Green Budget: Fuel Support - Pensioners promised pounds 20 winter payme nt top-up
Wednesday 26 November 1997
The average pensioner household would be up to pounds 100 per year better off and poorer pensioner households on income support up to pounds 130 per year better off when the money was coupled with VAT cuts, the abolition of the gas levy, new competition and tougher regulation of the utilities, the Chancellor said.
The money for the windfall is available because this year's net payments to the European Union are expected to be pounds 400m lower than budgeted for.
The average pensioner pays about pounds 612 a year for fuel, or pounds 11.80 a week. But pensioner households spend a larger percentage of their income, on average 6.7 per cent, on fuel, compared with the 4.5 per cent paid by most families. In 1996/7, more than 5 million cold weather payments were made at a total cost of more than pounds 42m.
The scheme was drawn up by Gordon Brown and Harriet Harman, Social Security Secretary. "[We] are simply not prepared to allow another winter to go by when pensioners are fearful of turning up their heating even in the coldest winter days because they do not know whether they will have the help they need for their fuel bills," said Mr Brown.
VAT on domestic fuel and power was reduced from 8 per cent to 5 per cent in last summer's Budget and took effect in September.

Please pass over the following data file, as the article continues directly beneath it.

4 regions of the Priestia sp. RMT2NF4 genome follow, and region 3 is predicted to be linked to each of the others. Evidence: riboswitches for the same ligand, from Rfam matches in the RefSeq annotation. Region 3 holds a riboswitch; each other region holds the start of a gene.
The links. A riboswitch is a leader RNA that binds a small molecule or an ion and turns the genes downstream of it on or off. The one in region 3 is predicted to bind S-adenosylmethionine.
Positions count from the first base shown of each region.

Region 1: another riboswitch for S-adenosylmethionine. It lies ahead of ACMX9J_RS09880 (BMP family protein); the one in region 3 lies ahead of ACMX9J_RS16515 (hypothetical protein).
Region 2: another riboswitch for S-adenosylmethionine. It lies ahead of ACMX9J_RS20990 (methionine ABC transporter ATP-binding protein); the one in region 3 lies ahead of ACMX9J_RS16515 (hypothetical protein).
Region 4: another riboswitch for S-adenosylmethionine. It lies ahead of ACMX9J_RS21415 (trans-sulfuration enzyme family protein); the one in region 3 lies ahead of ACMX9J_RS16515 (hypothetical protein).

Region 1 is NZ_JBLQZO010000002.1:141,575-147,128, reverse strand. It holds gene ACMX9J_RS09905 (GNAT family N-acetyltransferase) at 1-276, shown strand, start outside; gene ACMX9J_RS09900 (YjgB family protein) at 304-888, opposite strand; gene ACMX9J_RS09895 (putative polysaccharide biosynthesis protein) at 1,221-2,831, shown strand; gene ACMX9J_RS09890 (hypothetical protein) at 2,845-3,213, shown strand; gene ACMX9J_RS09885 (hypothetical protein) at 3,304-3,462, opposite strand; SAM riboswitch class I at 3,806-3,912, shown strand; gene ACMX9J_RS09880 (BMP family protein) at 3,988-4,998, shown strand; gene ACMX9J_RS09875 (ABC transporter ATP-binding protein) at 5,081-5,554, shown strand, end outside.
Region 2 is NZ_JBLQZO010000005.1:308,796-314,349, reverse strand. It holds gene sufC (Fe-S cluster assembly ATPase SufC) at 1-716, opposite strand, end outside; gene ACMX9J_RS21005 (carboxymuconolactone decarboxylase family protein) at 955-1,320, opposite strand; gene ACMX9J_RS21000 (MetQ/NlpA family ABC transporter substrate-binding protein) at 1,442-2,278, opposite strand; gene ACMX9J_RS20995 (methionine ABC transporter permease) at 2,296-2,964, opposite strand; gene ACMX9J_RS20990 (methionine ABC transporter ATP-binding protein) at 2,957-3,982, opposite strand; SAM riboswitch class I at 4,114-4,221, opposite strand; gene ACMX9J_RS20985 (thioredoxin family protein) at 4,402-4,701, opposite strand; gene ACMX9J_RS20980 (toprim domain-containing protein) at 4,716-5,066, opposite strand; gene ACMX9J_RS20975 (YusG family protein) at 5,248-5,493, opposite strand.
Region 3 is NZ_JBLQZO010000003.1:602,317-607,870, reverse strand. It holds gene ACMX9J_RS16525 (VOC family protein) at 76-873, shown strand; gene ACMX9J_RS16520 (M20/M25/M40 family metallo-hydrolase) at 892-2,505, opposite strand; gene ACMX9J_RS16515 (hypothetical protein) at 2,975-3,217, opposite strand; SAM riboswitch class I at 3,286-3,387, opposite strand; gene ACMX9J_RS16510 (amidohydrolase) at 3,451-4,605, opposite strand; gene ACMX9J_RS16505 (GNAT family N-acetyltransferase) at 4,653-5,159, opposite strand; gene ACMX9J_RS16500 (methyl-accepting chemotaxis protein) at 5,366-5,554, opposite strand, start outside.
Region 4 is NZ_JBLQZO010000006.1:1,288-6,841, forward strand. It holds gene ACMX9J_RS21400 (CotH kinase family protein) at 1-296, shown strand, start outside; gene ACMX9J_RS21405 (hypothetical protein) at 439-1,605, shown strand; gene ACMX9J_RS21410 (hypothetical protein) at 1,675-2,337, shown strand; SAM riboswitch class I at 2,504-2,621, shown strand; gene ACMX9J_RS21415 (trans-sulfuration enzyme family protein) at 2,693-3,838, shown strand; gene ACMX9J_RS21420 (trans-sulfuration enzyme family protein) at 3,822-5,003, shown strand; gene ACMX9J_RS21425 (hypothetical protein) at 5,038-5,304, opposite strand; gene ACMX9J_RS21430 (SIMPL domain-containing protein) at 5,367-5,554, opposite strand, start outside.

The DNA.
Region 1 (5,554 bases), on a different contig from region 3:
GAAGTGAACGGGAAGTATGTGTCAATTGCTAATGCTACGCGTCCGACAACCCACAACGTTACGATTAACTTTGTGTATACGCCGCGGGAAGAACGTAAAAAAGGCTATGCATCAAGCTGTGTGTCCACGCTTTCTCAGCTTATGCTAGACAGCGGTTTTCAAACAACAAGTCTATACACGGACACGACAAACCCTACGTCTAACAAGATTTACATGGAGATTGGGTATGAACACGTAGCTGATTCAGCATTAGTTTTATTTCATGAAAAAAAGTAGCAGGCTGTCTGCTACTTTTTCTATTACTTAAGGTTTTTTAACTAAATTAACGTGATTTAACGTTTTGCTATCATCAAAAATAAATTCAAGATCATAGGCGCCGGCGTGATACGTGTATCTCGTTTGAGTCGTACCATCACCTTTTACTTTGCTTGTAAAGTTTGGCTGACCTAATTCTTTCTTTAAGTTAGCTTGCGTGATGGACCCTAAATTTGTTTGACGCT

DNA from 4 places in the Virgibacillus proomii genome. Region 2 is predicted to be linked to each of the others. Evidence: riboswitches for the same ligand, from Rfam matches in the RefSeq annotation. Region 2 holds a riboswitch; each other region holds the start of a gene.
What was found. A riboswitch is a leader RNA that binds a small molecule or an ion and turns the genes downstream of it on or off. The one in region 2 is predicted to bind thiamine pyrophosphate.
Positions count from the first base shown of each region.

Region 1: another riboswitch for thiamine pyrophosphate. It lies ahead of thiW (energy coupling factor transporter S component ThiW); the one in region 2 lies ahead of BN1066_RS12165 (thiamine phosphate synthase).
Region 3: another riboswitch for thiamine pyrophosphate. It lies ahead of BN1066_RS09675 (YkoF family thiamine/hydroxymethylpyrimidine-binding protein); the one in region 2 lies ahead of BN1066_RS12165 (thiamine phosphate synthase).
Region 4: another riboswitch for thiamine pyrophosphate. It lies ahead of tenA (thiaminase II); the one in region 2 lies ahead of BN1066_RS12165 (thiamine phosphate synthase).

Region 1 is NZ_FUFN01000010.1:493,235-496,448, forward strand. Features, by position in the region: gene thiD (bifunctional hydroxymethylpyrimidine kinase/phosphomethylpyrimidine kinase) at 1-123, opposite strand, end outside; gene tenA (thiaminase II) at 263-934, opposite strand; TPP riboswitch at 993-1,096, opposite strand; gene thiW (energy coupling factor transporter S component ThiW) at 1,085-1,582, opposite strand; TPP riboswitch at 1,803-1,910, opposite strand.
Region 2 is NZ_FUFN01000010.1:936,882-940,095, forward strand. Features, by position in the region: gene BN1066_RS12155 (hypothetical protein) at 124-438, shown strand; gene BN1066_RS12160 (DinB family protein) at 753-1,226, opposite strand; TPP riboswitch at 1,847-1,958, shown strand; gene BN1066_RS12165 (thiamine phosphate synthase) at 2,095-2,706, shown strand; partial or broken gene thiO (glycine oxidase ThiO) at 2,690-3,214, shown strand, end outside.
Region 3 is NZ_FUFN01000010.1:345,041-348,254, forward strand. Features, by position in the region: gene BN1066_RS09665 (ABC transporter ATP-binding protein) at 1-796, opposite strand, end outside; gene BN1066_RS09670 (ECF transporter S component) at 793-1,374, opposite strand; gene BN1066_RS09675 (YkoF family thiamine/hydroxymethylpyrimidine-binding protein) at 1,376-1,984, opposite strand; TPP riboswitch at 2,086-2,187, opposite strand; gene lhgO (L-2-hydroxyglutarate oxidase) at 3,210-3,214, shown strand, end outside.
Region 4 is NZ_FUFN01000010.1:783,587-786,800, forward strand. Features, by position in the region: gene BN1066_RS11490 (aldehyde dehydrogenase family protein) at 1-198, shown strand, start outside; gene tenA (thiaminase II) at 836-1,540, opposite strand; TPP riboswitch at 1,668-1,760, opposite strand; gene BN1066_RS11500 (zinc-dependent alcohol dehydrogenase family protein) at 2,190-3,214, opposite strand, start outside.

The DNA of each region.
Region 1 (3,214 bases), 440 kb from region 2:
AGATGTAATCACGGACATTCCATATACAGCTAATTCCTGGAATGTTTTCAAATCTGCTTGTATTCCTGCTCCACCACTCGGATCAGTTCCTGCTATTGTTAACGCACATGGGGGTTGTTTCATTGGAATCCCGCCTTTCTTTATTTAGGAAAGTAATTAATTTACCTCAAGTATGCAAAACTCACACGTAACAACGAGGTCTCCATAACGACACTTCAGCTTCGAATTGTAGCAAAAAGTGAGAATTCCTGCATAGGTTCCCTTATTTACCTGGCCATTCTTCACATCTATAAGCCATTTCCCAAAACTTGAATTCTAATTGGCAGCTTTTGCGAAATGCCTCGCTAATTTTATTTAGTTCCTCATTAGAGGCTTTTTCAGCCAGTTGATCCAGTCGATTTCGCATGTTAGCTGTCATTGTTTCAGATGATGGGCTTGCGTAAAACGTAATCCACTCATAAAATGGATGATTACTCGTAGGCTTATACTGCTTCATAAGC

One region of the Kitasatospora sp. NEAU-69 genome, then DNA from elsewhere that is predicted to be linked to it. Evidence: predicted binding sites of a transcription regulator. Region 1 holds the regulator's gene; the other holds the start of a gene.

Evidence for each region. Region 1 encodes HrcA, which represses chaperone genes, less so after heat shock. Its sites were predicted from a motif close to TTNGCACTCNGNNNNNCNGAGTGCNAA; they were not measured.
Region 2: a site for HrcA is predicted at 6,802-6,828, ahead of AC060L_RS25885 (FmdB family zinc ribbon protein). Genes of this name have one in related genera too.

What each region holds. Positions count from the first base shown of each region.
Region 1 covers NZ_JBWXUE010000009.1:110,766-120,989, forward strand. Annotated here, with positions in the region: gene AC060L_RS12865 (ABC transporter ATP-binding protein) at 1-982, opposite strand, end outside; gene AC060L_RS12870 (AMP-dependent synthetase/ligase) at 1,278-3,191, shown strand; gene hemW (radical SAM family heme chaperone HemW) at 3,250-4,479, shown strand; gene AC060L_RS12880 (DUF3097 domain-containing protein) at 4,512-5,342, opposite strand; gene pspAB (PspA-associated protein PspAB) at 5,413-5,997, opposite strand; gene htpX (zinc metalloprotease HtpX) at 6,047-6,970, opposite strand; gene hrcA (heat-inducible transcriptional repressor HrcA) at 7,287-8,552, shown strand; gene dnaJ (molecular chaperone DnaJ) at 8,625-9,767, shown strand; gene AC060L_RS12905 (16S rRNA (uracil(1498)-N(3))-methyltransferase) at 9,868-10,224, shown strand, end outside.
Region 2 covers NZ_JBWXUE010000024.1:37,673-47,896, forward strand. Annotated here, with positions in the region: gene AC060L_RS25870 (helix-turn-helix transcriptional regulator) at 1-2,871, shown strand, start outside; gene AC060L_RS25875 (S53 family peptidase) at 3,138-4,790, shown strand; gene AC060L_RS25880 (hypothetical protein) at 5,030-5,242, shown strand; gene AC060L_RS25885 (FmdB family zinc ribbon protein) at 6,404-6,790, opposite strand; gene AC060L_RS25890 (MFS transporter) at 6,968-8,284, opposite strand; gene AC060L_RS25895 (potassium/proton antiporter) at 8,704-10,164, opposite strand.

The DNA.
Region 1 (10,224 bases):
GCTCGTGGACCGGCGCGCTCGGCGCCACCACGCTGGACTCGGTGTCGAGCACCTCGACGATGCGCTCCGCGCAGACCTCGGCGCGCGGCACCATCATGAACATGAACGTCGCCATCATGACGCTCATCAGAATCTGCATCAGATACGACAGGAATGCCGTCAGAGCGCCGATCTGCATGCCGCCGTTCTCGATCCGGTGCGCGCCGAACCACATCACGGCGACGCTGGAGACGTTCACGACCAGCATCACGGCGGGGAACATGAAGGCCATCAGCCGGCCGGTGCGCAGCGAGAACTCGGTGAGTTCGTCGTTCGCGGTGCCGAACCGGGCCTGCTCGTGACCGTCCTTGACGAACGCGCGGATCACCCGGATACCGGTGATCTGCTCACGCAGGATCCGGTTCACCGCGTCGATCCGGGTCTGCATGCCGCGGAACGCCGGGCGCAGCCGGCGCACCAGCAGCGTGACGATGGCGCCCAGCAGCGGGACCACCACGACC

Mr Brown said the pensions review was looking at the long-term future of pension provision in Britain and Ms Harman announced that she was setting up pilot projects which would test different ways of getting pensioners their income support.
The scheme, costing pounds 15m and starting in April, will aim to find the most effective way of getting income support to the 1 million pensioners who do not claim it.
Sally Greengross, director general of Age Concern, said yesterday the charity was delighted that the Government had recognised pensioners' need for extra financial help with heating bills.
"The planned payments will help the poorest pensioners through the coldest, darkest months of the year. It lessens the stark choice between food and fuel," she said. "Last year 46,208 more people over 60 died during the winter months compared to the summer months; we hope the Government will continue to act to reduce this death toll."
National Pensioners' Convention spokesman Jack Jones, the former Transport Union leader, said: "This is very welcome indeed at the outset of the cold weather. Twenty pounds extra for a pensioner household is going to be very helpful for the 2 million pensioners who live on their own over the age of 75 and, of course, for those on income support it will mean pounds 50.
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